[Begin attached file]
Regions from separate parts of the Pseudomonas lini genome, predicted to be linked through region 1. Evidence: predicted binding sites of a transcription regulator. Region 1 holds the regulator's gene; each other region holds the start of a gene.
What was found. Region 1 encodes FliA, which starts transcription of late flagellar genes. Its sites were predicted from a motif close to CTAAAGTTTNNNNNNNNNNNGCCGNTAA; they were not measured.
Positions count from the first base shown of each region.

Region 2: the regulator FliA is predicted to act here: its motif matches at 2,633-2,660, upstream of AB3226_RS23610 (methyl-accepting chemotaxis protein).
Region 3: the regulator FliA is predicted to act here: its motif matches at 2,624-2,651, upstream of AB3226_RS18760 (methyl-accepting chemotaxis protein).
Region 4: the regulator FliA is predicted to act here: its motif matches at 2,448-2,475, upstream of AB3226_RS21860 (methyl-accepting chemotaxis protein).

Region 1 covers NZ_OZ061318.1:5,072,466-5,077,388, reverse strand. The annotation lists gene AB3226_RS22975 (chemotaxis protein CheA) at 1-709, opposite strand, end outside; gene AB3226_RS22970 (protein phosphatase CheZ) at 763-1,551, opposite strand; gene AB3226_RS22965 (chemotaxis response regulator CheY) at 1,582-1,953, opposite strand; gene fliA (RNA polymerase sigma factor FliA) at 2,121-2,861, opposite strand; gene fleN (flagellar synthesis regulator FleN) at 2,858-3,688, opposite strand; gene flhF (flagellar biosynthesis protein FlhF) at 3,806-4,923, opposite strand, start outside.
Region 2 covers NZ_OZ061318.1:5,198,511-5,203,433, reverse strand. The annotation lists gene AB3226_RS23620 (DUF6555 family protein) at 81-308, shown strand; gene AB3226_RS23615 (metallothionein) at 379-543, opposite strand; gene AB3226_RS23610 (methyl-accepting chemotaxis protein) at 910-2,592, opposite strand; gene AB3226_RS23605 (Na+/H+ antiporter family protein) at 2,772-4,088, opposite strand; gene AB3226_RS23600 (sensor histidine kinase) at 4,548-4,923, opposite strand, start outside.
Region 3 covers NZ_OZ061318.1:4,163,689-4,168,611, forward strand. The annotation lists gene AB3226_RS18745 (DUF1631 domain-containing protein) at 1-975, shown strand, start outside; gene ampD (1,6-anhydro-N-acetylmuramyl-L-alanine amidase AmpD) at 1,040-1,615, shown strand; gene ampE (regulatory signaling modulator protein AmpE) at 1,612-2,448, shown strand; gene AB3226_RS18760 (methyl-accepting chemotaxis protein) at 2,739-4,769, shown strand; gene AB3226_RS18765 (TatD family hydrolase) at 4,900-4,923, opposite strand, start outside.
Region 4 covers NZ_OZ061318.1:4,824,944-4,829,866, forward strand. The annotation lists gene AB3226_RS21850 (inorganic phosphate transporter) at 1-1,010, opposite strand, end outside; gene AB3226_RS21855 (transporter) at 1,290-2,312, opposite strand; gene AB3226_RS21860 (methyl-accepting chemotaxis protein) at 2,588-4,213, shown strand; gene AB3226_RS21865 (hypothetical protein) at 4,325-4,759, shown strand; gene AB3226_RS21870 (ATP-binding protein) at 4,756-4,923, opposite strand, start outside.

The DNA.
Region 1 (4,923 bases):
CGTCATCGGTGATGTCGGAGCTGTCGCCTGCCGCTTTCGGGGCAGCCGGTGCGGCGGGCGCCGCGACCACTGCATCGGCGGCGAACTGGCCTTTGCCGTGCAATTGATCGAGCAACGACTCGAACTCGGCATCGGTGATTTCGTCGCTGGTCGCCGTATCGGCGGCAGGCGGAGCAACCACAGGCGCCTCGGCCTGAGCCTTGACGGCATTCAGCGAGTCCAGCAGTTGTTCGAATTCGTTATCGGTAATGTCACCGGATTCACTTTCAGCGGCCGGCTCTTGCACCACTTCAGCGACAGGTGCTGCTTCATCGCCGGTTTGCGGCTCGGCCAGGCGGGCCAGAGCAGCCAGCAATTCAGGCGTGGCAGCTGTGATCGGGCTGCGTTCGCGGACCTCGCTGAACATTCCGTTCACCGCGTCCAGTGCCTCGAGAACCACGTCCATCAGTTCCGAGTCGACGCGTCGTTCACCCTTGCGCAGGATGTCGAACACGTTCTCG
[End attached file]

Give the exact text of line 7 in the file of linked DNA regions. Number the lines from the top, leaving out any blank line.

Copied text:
Region 1 covers NZ_OZ061318.1:5,072,466-5,077,388, reverse strand. The annotation lists gene AB3226_RS22975 (chemotaxis protein CheA) at 1-709, opposite strand, end outside; gene AB3226_RS22970 (protein phosphatase CheZ) at 763-1,551, opposite strand; gene AB3226_RS22965 (chemotaxis response regulator CheY) at 1,582-1,953, opposite strand; gene fliA (RNA polymerase sigma factor FliA) at 2,121-2,861, opposite strand; gene fleN (flagellar synthesis regulator FleN) at 2,858-3,688, opposite strand; gene flhF (flagellar biosynthesis protein FlhF) at 3,806-4,923, opposite strand, start outside.